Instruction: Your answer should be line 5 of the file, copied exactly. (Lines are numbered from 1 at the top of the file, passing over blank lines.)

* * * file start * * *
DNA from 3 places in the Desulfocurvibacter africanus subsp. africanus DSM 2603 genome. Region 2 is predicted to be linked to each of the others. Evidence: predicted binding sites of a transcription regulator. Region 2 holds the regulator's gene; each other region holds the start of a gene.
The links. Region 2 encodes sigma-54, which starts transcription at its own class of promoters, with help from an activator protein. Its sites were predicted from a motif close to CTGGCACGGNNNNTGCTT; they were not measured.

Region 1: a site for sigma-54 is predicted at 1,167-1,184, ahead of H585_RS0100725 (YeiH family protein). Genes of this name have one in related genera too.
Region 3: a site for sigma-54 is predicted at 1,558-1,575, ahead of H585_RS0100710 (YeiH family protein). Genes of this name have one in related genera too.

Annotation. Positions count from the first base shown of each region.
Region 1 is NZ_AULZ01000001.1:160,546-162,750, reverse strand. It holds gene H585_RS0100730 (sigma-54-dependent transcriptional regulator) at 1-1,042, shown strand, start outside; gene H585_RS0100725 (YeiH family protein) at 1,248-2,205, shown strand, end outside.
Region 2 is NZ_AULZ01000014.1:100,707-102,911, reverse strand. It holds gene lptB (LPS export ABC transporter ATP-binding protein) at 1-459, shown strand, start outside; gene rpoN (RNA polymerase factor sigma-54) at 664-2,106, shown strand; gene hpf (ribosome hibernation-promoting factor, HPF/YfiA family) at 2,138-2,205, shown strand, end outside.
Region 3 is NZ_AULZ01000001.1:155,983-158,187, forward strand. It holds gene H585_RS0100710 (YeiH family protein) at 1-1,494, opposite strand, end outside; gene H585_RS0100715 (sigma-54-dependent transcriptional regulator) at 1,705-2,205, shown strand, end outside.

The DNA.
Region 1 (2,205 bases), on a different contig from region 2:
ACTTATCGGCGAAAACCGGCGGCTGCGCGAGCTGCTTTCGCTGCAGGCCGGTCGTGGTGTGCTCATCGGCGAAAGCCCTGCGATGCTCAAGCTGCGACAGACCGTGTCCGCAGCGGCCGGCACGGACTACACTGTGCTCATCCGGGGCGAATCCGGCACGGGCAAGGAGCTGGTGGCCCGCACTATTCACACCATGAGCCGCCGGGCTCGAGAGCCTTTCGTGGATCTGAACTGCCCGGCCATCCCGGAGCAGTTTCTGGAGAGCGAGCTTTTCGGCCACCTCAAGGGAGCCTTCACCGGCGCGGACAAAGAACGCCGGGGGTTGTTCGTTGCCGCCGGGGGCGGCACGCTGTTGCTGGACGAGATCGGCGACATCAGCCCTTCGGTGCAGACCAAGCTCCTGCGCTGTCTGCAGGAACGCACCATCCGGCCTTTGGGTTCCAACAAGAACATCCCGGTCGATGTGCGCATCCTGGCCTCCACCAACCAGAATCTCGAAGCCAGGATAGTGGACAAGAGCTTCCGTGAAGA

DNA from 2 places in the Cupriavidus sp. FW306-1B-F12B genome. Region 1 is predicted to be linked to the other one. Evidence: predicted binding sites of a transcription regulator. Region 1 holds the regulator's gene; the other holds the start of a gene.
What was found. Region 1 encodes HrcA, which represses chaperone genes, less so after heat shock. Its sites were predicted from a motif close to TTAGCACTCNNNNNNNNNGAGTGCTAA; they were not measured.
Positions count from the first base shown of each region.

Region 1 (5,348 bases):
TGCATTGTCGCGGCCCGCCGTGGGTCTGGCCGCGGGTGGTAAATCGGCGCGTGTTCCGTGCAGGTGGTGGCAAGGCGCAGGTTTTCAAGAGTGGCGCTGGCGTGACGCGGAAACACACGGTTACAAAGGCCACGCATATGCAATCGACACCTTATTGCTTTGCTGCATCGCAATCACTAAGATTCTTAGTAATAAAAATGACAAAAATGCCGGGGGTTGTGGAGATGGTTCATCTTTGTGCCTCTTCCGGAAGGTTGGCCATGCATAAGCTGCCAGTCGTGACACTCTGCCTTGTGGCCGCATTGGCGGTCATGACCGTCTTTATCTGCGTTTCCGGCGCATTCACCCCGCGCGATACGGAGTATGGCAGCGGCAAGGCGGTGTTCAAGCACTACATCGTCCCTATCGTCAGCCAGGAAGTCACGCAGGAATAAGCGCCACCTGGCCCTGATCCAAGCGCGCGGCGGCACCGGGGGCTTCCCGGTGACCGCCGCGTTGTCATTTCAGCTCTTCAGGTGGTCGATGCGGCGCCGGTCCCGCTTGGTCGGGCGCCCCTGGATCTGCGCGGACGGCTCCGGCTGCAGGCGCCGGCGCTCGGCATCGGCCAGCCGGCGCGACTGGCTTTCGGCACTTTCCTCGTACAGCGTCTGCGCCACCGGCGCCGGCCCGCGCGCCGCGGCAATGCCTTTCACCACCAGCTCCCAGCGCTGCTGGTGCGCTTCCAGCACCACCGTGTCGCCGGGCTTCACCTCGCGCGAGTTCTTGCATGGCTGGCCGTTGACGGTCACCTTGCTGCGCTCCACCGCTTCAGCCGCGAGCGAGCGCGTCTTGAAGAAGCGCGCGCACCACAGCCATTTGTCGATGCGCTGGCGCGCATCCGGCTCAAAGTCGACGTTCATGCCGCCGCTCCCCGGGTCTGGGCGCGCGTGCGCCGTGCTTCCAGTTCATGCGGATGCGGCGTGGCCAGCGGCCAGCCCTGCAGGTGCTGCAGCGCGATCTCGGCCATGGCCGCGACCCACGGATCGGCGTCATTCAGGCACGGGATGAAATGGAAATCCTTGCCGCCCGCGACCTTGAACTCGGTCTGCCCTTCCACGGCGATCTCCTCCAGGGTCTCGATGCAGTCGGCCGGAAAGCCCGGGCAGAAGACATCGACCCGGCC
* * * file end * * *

Annotation. Positions count from the first base shown of each region.